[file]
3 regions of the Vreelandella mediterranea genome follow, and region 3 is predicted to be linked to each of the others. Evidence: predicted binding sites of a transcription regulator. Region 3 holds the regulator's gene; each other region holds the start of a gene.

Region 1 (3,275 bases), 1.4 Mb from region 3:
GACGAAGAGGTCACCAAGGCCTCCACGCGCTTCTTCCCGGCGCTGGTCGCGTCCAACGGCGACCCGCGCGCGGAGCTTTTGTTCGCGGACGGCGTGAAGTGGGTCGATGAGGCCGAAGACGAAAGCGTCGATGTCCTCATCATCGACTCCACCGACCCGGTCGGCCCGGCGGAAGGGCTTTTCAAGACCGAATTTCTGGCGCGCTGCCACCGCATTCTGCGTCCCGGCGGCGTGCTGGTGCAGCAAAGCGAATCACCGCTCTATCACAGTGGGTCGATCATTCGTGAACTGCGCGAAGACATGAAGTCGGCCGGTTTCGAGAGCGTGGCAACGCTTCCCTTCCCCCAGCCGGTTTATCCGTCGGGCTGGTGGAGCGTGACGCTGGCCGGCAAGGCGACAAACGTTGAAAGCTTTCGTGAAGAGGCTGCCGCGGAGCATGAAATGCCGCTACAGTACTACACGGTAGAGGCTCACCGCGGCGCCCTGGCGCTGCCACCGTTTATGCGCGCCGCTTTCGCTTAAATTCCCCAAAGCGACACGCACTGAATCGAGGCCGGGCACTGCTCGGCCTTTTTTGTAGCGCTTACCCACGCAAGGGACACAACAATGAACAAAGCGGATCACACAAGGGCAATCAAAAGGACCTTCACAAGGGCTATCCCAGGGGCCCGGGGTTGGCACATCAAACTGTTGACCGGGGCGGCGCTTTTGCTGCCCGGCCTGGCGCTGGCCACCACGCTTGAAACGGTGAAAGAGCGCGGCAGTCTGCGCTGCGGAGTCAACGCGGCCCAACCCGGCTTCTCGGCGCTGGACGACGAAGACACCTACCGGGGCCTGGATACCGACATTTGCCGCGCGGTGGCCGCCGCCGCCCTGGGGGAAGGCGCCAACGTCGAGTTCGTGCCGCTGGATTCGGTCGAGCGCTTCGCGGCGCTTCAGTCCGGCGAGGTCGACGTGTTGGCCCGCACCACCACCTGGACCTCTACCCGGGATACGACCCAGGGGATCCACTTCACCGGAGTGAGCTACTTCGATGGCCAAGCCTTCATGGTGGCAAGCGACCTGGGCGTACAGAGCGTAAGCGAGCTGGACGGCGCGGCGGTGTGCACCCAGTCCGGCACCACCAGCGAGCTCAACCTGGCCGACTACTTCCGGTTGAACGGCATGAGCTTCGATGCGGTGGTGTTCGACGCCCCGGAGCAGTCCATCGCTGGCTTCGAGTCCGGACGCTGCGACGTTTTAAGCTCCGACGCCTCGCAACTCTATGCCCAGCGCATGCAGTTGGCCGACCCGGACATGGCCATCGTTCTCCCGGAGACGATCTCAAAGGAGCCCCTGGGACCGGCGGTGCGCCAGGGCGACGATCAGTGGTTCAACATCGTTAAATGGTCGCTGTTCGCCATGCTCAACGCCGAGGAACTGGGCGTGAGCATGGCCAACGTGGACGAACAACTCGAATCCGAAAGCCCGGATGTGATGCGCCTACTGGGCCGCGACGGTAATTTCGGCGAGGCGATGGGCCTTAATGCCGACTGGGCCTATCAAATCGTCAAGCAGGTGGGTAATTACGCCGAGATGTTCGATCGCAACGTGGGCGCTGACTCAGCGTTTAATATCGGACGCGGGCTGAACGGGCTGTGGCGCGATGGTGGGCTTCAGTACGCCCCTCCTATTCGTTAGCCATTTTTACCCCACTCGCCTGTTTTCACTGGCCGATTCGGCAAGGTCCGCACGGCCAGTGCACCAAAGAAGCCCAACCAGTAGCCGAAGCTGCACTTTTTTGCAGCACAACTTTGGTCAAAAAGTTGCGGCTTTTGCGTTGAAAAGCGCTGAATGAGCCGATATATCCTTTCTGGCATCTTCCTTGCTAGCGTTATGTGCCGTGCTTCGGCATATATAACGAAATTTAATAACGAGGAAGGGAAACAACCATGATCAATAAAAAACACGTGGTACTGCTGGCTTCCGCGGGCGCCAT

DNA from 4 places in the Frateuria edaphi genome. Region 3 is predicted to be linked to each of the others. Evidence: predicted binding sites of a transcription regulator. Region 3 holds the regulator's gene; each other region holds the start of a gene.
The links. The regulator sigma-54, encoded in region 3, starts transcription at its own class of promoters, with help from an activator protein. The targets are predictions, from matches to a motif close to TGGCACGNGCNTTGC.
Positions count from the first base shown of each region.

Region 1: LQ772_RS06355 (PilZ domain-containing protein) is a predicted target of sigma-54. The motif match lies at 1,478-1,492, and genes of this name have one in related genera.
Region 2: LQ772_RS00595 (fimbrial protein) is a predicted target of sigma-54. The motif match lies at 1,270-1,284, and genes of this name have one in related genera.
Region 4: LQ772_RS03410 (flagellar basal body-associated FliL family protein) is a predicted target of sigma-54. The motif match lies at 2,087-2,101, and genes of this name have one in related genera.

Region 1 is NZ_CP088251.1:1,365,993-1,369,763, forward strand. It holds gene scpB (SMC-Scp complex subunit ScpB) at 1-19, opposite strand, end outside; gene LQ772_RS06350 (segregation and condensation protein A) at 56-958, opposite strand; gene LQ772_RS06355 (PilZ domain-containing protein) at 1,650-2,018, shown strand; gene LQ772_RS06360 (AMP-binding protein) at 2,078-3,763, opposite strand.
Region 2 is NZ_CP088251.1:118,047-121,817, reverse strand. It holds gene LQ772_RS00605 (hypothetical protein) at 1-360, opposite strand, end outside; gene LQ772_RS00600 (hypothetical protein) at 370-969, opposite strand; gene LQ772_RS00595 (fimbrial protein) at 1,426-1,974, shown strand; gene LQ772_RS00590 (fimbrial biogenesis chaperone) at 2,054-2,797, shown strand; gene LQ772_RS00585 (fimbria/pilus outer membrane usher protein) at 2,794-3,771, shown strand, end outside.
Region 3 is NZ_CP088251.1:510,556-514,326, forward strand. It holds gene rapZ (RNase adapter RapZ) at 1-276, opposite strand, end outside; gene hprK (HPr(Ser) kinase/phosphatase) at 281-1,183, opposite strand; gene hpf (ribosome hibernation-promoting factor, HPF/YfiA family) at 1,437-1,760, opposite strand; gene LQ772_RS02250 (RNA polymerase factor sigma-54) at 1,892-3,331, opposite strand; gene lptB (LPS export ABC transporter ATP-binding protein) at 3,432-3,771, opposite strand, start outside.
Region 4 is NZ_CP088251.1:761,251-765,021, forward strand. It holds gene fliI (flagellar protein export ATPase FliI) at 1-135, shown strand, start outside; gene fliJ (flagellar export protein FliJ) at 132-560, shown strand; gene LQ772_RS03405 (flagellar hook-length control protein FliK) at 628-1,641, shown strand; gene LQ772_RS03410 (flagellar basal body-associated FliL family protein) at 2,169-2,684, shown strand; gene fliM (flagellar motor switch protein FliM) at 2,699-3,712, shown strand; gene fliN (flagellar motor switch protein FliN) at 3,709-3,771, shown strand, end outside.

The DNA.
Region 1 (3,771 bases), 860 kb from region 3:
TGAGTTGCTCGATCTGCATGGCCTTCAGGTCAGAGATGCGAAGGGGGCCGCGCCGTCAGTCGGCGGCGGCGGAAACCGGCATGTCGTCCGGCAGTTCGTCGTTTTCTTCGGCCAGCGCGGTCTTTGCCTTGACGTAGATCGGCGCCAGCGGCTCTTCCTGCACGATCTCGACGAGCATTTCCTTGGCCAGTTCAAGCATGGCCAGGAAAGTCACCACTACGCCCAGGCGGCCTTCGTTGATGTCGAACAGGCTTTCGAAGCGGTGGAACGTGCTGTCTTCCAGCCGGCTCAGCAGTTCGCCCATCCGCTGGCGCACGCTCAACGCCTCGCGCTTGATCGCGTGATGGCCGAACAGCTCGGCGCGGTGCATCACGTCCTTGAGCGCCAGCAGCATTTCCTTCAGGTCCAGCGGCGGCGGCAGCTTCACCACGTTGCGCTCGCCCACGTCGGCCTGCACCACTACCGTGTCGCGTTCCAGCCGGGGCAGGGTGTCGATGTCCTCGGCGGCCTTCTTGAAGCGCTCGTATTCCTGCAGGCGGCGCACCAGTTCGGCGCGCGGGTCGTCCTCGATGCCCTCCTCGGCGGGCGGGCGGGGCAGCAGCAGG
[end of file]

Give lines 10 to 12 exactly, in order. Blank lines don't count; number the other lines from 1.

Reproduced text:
Region 1 is NZ_CP088251.1:1,365,993-1,369,763, forward strand. It holds gene scpB (SMC-Scp complex subunit ScpB) at 1-19, opposite strand, end outside; gene LQ772_RS06350 (segregation and condensation protein A) at 56-958, opposite strand; gene LQ772_RS06355 (PilZ domain-containing protein) at 1,650-2,018, shown strand; gene LQ772_RS06360 (AMP-binding protein) at 2,078-3,763, opposite strand.
Region 2 is NZ_CP088251.1:118,047-121,817, reverse strand. It holds gene LQ772_RS00605 (hypothetical protein) at 1-360, opposite strand, end outside; gene LQ772_RS00600 (hypothetical protein) at 370-969, opposite strand; gene LQ772_RS00595 (fimbrial protein) at 1,426-1,974, shown strand; gene LQ772_RS00590 (fimbrial biogenesis chaperone) at 2,054-2,797, shown strand; gene LQ772_RS00585 (fimbria/pilus outer membrane usher protein) at 2,794-3,771, shown strand, end outside.
Region 3 is NZ_CP088251.1:510,556-514,326, forward strand. It holds gene rapZ (RNase adapter RapZ) at 1-276, opposite strand, end outside; gene hprK (HPr(Ser) kinase/phosphatase) at 281-1,183, opposite strand; gene hpf (ribosome hibernation-promoting factor, HPF/YfiA family) at 1,437-1,760, opposite strand; gene LQ772_RS02250 (RNA polymerase factor sigma-54) at 1,892-3,331, opposite strand; gene lptB (LPS export ABC transporter ATP-binding protein) at 3,432-3,771, opposite strand, start outside.